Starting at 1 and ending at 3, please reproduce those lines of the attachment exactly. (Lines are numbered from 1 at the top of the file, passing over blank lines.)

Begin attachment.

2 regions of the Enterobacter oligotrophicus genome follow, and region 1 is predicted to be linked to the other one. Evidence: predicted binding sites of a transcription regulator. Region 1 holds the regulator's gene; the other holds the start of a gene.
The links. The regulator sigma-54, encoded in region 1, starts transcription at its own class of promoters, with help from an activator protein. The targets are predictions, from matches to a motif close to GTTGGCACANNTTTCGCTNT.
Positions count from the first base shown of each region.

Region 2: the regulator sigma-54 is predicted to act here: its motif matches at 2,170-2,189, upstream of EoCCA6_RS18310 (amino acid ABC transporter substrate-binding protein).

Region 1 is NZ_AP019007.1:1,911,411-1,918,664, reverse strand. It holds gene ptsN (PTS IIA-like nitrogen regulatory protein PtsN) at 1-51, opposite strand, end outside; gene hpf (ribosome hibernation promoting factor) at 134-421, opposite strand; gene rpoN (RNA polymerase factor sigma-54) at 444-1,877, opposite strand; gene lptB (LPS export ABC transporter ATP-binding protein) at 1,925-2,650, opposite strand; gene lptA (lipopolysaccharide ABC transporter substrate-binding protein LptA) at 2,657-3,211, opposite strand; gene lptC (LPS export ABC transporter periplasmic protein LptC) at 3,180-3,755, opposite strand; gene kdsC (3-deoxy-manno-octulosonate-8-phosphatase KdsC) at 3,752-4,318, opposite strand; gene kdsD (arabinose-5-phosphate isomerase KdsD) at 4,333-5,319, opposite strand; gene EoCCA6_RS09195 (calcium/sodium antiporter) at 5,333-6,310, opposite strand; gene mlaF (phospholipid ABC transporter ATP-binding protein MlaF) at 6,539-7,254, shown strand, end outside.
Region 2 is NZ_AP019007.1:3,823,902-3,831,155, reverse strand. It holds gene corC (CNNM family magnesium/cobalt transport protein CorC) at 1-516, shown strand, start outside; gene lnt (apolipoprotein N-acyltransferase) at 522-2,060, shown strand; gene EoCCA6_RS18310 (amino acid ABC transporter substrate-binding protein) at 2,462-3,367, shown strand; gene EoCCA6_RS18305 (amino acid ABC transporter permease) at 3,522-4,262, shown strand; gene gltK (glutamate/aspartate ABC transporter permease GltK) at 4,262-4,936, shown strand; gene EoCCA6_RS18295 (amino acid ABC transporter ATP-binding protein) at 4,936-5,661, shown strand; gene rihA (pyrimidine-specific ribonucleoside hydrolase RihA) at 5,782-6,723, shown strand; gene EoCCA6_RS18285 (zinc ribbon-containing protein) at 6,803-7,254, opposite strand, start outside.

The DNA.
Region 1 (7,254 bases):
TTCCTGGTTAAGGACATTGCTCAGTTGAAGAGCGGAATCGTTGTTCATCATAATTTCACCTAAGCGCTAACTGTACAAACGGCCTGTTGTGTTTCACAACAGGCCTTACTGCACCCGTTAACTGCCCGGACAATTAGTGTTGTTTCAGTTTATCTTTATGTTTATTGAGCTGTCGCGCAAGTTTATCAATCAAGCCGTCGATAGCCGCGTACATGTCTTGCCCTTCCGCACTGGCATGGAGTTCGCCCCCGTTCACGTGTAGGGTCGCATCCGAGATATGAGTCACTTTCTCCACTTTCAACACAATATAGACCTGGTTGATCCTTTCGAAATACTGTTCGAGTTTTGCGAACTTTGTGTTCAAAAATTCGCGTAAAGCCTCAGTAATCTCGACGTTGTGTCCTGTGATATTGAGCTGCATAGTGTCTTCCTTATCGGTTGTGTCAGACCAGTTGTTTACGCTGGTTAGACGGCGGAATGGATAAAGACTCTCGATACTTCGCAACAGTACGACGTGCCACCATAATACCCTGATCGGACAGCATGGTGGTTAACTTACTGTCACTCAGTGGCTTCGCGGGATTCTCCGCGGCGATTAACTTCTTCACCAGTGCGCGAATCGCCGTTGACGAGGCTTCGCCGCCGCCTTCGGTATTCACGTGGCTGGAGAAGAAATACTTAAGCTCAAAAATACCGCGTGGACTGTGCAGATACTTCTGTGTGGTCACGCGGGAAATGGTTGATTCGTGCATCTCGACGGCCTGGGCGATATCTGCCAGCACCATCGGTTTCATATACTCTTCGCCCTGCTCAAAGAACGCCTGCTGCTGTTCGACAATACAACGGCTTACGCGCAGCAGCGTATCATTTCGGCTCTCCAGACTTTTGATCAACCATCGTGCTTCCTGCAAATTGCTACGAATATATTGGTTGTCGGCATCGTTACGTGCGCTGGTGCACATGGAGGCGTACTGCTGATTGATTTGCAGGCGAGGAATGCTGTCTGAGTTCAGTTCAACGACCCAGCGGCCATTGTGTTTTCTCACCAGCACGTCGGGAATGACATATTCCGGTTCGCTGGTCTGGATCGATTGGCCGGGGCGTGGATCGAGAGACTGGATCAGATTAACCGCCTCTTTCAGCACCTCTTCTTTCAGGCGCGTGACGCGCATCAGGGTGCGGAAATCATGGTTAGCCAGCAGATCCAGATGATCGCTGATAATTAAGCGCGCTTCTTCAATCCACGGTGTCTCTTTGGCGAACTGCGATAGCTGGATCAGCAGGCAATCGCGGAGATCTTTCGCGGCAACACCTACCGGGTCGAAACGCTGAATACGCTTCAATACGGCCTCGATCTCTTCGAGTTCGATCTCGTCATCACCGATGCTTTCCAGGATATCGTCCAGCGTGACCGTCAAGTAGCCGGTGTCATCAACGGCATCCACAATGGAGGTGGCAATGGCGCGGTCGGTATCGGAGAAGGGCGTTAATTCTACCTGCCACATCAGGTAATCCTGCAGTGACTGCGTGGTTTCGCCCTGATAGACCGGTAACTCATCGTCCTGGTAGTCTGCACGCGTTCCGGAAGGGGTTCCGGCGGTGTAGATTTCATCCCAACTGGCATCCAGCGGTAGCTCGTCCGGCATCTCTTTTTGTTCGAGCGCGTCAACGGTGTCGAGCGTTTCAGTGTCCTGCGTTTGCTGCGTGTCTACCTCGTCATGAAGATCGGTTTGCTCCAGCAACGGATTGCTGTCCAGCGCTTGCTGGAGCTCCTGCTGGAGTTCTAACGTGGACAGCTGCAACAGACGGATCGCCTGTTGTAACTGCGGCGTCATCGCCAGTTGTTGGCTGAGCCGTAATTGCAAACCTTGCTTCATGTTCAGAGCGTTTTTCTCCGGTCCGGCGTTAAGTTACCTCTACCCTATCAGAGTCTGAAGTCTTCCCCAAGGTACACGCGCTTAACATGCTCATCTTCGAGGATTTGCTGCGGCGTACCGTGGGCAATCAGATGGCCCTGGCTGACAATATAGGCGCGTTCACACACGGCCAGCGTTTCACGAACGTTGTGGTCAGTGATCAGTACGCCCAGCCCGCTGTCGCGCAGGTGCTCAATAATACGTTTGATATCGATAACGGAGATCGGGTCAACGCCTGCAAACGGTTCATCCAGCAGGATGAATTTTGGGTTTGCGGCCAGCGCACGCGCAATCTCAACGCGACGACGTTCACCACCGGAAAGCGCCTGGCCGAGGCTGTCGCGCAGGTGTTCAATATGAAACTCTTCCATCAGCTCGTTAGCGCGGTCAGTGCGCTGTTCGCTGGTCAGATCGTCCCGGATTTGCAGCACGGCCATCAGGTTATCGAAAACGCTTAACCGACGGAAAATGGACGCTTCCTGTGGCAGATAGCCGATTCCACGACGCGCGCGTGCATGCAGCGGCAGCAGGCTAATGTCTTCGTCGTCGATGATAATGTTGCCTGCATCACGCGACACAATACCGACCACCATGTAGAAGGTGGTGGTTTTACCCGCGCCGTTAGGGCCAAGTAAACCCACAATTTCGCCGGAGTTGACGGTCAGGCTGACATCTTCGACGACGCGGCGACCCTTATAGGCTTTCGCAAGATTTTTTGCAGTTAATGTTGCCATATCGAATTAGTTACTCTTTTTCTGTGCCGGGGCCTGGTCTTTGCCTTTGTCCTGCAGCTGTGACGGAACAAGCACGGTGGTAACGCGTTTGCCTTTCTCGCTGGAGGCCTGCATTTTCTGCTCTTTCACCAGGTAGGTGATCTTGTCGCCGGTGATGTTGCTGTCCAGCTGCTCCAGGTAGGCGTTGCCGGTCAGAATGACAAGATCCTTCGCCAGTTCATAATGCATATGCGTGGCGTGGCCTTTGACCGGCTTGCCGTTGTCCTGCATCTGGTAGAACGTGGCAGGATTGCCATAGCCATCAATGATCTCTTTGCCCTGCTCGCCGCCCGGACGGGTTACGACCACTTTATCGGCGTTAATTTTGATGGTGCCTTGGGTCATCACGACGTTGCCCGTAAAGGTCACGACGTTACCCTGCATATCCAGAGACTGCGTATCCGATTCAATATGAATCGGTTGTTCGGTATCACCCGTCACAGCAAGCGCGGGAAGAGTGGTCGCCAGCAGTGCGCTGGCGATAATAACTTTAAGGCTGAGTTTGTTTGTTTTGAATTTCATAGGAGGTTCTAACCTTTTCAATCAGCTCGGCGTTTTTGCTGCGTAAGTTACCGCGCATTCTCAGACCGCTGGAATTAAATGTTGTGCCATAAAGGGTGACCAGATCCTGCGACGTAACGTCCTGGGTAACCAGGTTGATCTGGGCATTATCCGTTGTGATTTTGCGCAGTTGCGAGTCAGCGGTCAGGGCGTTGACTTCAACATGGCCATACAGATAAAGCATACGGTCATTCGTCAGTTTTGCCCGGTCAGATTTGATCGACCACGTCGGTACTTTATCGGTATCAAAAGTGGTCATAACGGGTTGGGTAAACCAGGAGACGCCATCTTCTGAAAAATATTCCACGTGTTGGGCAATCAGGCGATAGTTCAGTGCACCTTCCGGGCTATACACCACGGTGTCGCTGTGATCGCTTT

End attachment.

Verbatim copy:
2 regions of the Enterobacter oligotrophicus genome follow, and region 1 is predicted to be linked to the other one. Evidence: predicted binding sites of a transcription regulator. Region 1 holds the regulator's gene; the other holds the start of a gene.
The links. The regulator sigma-54, encoded in region 1, starts transcription at its own class of promoters, with help from an activator protein. The targets are predictions, from matches to a motif close to GTTGGCACANNTTTCGCTNT.
Positions count from the first base shown of each region.